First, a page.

glycoconjugates include chemical synthesis, enzymatic and chemoenzymatic synthesis, and microbial production (Boltje et al. 2009; Kiessling and Splain 2010; Hsu et al. 2011; Schmaltz et al. 2011). The next sections cover the scope and limitations of these methodologies. Despite the shortcoming of these technologies, they have been instrumental in addressing a number of important problems in glycobiology research and for the discovery of vaccines and therapeutics. In particular, the Consortium for Functional Glycomics, funded by the National Institute of General Medical Sciences, has employed a chemoenzymatic approach for the preparation of a collection of approximately 600 glycans derived from N- and O-linked glycoproteins and glycolipids (Stevens et al. 2006; Rillahan and Paulson 2011). These compounds are modified with an artificial aminopropyl linker, which allows covalent attachment to N-hydroxysuccinimide-activated glass slides. The resulting microarrays have found wide utility for integrating binding specificities of a diverse range of glycan-binding proteins, determining dissociation constants and dissecting binding energies, and analyzing multivalent and hetero-ligand binding. The species-specific nature of the interaction between virus and host glycans and determination of ligand specificities of monoclonal antibodies have allowed use of glycan arrays in rapid assessment of influenza virus receptor specificity. A significant barrier to widespread use of glycan arrays, however, is the limited availability of well-defined oligosaccharides, and current arrays contain only a fraction of naturally occurring oligosaccharides. Also, very similar arrays displaying very similar glycans can, nevertheless, provide significantly different results with regard to GBP binding. There are exciting challenges ahead before glycan arrays can become a standardized method of analysis.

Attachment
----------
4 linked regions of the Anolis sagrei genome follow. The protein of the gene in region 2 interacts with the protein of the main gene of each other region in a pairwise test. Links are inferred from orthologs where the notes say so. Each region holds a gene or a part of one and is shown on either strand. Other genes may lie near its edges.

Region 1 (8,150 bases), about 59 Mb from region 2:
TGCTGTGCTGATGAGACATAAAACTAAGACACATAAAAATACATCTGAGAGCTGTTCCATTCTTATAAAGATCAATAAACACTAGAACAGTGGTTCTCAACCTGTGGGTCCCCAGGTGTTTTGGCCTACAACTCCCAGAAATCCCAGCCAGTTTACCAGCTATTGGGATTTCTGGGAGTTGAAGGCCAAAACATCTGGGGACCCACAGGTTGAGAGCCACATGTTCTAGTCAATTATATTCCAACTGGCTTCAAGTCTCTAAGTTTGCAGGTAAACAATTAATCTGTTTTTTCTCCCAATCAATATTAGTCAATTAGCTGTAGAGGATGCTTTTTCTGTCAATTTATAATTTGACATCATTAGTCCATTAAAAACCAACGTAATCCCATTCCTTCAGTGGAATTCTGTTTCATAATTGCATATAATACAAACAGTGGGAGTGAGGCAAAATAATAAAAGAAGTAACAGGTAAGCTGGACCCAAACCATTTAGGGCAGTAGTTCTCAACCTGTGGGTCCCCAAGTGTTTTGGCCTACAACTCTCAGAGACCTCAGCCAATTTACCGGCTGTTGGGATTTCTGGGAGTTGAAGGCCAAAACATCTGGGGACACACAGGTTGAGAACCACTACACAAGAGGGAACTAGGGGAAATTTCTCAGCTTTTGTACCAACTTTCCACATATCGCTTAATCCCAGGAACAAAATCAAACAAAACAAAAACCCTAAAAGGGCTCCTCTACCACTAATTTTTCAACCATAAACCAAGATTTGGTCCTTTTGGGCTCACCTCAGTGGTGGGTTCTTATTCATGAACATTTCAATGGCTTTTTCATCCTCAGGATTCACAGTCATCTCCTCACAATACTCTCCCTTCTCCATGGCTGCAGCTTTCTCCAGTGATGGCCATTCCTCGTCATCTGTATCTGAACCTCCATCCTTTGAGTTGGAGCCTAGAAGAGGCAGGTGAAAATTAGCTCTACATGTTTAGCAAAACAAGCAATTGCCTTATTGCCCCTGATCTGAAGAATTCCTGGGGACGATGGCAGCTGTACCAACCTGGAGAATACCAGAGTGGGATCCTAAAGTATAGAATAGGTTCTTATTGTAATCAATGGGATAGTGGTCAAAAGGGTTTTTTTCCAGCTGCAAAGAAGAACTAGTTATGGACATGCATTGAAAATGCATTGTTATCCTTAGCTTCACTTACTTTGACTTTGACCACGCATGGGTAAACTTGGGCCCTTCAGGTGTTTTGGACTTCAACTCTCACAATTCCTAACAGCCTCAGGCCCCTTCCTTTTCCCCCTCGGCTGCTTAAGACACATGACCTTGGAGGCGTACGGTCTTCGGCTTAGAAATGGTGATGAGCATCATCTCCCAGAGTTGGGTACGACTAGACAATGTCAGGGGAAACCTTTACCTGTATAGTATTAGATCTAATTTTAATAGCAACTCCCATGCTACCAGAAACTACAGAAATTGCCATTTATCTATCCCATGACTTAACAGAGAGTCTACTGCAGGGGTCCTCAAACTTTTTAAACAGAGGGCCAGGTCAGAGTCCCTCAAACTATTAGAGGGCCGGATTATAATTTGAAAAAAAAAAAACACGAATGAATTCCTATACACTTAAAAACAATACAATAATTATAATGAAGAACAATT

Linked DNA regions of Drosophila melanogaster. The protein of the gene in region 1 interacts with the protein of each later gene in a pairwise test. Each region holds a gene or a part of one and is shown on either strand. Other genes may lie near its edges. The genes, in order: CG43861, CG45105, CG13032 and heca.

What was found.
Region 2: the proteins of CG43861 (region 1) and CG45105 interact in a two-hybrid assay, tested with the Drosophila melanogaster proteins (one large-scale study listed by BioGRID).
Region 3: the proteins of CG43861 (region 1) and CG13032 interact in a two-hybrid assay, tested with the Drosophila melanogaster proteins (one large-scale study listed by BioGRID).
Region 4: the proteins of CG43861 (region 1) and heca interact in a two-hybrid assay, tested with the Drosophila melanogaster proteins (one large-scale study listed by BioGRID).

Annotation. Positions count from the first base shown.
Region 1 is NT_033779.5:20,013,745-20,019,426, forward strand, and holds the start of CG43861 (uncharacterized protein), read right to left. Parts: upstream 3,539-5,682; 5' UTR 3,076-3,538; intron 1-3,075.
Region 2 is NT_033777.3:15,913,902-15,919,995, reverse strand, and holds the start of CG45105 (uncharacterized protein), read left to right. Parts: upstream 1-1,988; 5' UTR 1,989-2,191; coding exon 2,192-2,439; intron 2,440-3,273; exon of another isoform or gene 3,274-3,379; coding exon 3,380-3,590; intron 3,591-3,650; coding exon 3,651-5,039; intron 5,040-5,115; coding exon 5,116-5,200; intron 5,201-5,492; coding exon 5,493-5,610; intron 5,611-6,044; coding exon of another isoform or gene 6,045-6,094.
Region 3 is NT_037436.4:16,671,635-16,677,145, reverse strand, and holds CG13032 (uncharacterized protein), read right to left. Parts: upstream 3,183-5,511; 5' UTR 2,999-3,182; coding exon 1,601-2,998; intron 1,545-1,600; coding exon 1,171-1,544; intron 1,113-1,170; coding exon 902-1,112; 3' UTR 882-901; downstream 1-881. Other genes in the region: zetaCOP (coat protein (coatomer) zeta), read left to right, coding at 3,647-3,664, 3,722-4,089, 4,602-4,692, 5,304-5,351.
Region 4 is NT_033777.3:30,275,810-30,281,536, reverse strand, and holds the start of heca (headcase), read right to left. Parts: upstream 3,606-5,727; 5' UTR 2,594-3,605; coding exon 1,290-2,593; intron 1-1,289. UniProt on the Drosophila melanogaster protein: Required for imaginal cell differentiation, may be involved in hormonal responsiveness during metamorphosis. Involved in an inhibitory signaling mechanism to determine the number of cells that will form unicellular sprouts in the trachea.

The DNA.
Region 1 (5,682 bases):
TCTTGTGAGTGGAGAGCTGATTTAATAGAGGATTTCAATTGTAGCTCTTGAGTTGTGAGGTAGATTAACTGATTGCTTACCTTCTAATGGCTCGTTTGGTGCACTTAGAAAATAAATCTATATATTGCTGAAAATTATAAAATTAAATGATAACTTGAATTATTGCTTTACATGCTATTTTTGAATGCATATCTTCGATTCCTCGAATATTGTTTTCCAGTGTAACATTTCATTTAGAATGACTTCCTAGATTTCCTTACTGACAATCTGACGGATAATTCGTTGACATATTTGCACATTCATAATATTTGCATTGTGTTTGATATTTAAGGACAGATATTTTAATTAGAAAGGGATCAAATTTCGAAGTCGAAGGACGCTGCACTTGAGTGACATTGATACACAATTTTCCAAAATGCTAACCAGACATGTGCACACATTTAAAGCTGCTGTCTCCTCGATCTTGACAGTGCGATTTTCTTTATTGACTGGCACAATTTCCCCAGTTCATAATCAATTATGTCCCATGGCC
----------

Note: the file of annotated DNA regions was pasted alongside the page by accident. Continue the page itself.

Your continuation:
Development of a fully synthetic heparin fragment for treatment of deep vein thrombosis exemplifies the importance of the organic synthesis of glycans. Heparin and heparan sulfate are naturally occurring linear polysaccharides that are modified by sulfate esters. A heparin-derived pentasaccharide that can bind to antithrombin III (AT II) and that exhibits anticoagulant activity has been identified. A fully synthetic analog (fondaparinux) of this domain has been developed, which is being produced on a multikilogram scale to treat deep vein thrombosis (Petitou and van Boeckel 2004). In contrast to porcine mucosal tissue-derived heparin, the synthetic compound is easy to characterize and has a much-improved subcutaneous bioavailability. The importance of synthetic oligosaccharides for anticoagulation therapy was highlighted by the recent discovery of batches of heparin that caused hypotension and resulted in nearly 100 deaths. These reactions resulted from contamination with oversulfated chondroitin sulfate, which is a popular shellfish-derived oral supplement for the treatment of arthritis (Guerrini et al. 2008). The ability to synthe-